Evicting A Commercial Tenant: Process & FAQs

mariam-abu-hussein
Mariam Abu HusseinLegal Assessment Specialist @ Lawhive
Updated on 23rd November 2023

If you are a landlord in the UK, you may at some point need to evict a tenant in order to take back possession of your commercial property (i.e. offices, retail premises, warehouse, factory, leisure or healthcare facility).

evicting-a-commercial-tenant

The legal process for evicting a commercial tenant is quite different to residential eviction. Ending a commercial tenant’s right to occupy a premises early is known as ‘forfeiture of the lease’. This means a landlord can end a lease early if the tenant is in breach of their obligations.

In this article we will explore:

  • Legal requirements for the forfeiture of a commercial lease

  • How to evict a commercial tenant: step by step guide

  • Can you evict a commercial tenant for not paying rent?

  • How long does it take to evict a commercial tenant?

  • Can I evict a commercial tenant without notice?

  • Common commercial eviction defences and counterclaims

If you want to forfeit the lease of a premises, you must have a legal reason to do so such as:

  • Non-payment of rent

  • Breach of the terms of the lease (i.e. subletting without permission)

  • Breach of the repair condition

  • End of fixed-term lease term

As well as this, the lease agreement must have a valid forfeiture clause that states what a tenant needs to do (or not do) to be in breach of the lease agreement, and what the outcome will be such as peaceable re-entry of the property by the landlord or court proceedings to see forfeiture of the lease.

Examples of forfeiture clauses include:

  • If the Tenant fails to pay the rent within 14 days of the due date, the Landlord shall have the right to peaceably re-enter and forfeit the Lease.

  • In the event of material breach of any covenant or condition of this Lease by the Tenant, the Landlord may, at its sole discretion, initiate court proceedings to seek a forfeiture of this Lease.

You must also serve the tenant with written notice of the breach and give them time to put the breach right. Following that, if the tenant does not remedy the breach, you can proceed with the eviction process.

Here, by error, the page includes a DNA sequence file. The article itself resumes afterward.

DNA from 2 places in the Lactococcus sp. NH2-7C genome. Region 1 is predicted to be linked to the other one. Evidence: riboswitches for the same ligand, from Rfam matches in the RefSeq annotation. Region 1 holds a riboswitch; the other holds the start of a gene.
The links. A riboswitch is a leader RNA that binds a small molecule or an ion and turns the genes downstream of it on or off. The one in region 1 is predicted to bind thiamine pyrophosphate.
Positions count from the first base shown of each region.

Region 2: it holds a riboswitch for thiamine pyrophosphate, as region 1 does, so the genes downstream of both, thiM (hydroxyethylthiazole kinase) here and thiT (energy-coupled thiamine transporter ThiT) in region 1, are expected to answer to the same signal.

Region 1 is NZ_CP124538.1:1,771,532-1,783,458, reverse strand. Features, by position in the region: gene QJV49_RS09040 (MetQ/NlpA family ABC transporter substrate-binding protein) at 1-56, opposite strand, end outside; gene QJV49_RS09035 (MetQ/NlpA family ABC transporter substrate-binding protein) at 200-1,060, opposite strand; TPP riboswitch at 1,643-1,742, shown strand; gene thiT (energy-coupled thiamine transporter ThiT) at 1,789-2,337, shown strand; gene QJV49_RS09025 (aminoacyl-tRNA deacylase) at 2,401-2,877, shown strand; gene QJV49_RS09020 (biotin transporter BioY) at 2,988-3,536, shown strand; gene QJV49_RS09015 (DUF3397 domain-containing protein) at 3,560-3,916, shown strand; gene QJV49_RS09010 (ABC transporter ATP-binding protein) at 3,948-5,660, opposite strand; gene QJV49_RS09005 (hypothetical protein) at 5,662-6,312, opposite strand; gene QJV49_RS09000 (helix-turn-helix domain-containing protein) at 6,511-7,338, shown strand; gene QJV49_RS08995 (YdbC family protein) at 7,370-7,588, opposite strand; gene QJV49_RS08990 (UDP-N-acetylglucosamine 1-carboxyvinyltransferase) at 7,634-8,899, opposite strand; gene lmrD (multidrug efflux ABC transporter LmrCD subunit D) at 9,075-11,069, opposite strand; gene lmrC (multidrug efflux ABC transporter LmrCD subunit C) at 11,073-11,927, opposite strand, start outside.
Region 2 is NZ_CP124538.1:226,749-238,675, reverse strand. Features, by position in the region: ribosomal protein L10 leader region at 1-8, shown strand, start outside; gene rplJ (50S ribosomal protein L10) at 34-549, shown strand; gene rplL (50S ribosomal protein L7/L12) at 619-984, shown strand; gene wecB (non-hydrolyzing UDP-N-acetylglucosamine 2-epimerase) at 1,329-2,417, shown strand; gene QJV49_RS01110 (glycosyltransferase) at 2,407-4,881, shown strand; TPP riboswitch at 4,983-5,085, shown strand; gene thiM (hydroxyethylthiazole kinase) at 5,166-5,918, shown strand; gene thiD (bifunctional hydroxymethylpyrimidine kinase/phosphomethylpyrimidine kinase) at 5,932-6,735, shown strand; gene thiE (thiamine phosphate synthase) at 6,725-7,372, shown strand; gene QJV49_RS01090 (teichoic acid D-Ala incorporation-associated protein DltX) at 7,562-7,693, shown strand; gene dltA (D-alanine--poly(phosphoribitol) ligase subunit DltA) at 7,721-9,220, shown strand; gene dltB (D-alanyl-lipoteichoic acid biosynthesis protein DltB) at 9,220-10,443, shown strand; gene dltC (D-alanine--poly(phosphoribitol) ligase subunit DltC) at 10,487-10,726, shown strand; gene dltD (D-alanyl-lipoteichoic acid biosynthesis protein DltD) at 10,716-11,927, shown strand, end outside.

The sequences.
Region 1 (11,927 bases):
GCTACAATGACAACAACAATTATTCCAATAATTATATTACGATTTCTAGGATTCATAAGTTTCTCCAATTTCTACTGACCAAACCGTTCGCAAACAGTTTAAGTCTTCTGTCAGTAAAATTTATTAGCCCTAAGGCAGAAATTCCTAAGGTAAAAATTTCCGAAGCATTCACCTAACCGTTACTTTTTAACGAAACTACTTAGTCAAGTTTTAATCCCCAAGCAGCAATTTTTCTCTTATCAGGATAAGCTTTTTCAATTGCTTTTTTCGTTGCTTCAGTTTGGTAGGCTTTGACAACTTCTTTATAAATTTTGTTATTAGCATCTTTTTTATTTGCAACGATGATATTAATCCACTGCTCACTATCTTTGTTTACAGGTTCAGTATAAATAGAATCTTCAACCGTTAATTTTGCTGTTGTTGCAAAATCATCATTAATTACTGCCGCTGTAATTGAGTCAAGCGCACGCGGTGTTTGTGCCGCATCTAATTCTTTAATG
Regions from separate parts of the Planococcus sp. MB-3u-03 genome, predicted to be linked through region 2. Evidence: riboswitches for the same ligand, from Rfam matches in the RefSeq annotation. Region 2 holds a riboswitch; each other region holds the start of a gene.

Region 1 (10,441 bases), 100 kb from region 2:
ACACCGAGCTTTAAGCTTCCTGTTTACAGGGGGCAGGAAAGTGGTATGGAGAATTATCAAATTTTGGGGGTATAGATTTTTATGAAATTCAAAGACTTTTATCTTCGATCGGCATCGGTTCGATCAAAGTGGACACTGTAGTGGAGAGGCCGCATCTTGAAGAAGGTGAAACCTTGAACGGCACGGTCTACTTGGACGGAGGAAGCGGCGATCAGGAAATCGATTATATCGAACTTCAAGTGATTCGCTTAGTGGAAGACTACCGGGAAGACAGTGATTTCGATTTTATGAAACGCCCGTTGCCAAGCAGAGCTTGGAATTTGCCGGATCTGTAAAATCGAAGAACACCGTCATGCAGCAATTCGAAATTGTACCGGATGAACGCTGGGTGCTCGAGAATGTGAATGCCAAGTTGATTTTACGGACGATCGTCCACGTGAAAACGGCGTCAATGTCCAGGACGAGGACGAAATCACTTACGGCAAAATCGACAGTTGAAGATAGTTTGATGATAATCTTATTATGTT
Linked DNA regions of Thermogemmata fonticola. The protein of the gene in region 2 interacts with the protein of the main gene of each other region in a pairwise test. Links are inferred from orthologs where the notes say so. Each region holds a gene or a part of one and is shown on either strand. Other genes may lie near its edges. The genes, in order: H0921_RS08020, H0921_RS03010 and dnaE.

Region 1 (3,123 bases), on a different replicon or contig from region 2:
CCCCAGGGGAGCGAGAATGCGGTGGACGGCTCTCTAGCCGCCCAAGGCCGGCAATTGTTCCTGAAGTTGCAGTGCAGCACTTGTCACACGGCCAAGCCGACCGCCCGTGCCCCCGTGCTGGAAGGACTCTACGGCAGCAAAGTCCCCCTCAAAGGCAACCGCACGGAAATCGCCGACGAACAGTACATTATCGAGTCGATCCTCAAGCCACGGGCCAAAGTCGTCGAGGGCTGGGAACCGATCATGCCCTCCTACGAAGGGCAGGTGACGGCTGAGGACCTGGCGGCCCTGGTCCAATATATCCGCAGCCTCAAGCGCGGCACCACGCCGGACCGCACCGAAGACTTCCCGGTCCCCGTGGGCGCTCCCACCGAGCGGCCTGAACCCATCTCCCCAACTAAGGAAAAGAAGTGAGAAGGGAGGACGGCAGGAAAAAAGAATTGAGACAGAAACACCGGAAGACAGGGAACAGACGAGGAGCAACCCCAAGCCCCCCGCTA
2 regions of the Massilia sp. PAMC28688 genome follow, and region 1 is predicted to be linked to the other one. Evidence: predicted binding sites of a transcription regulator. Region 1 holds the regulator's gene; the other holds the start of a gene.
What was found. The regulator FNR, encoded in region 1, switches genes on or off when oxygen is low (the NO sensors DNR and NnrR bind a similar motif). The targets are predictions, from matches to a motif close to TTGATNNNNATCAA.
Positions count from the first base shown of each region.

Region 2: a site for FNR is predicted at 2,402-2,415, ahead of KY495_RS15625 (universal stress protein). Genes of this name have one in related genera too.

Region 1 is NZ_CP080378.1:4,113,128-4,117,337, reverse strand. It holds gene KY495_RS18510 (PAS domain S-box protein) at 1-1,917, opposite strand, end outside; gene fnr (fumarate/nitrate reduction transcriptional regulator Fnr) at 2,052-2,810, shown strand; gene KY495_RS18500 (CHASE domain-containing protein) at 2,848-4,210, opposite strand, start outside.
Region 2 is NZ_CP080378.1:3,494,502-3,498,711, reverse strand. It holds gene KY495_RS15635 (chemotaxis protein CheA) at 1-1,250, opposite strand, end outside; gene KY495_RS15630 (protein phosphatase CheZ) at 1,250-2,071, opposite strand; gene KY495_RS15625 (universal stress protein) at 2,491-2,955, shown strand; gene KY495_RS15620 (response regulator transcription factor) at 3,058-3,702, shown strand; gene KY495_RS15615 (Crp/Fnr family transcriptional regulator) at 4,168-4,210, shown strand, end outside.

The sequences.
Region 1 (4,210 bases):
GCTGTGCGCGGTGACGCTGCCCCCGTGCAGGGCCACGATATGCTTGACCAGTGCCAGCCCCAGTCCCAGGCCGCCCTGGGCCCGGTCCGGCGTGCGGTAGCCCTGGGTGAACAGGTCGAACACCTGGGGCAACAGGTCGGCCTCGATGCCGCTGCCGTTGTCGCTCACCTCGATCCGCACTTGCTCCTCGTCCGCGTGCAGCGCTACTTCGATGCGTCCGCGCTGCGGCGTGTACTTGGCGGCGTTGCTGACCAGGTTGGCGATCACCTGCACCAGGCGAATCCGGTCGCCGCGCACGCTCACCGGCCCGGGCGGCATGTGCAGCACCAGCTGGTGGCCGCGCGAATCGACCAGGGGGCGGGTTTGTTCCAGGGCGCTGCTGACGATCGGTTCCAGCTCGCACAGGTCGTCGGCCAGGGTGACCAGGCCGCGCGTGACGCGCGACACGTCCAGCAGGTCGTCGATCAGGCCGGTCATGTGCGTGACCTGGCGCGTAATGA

In many cases, it is advisable to seek expert help from a commercial property solicitor when you draw up a lease agreement and before you take steps to evict a commercial tenant, as without a valid forfeiture clause, you cannot legally forfeit a lease.

How To Evict A Commercial Tenant: The Process

The process of evicting a commercial tenant can vary depending on the terms of the commercial lease (if there is a lease at all), and the reason for eviction. However, by and large, it will follow the below process:

1. Identify the breach of the lease agreement

Assuming there is a lease, you should review the agreement to ensure that you have legal grounds for eviction before taking any formal steps to evict the tenant. This is where forfeiture clauses come into play. If your lease doesn’t have one, you cannot legally forfeit a lease.

Your next steps are dependent on the reason for taking back possession of your commercial property.

If you want to evict a commercial tenant without a lease, you can still follow this process. However, it is even more important to find a solicitor to help you, as it can be difficult to prove the terms of the lease when you have nothing in writing.

2. Serve notice to the tenant

When you have reviewed the lease agreement, identified the breach, and the related forfeiture clause, in most cases you should serve a Section 146 notice.

This notice covers breaches like unapproved alterations, damages, subletting without consent, and noise complaints.

A valid Section 146 notice must specify what the breach is, how the tenant must remedy the breach (if possible), outline requirements for compensation and give the tenant ‘reasonable’ time to put the breach right.

It's very important to have proof of delivery of this notice, either by hand delivering the notice with a witness, or using a process server. You should also keep a copy of this notice for your records.

Under the Landlord and Tenant Act 1954, commercial tenants have the legal right to renew a lease at the end of the lease term, unless the lease specifically contracts out of the Act.
Where the Act doesn’t apply, a tenant that refuses to leave at the end of the term can be evicted via a court order.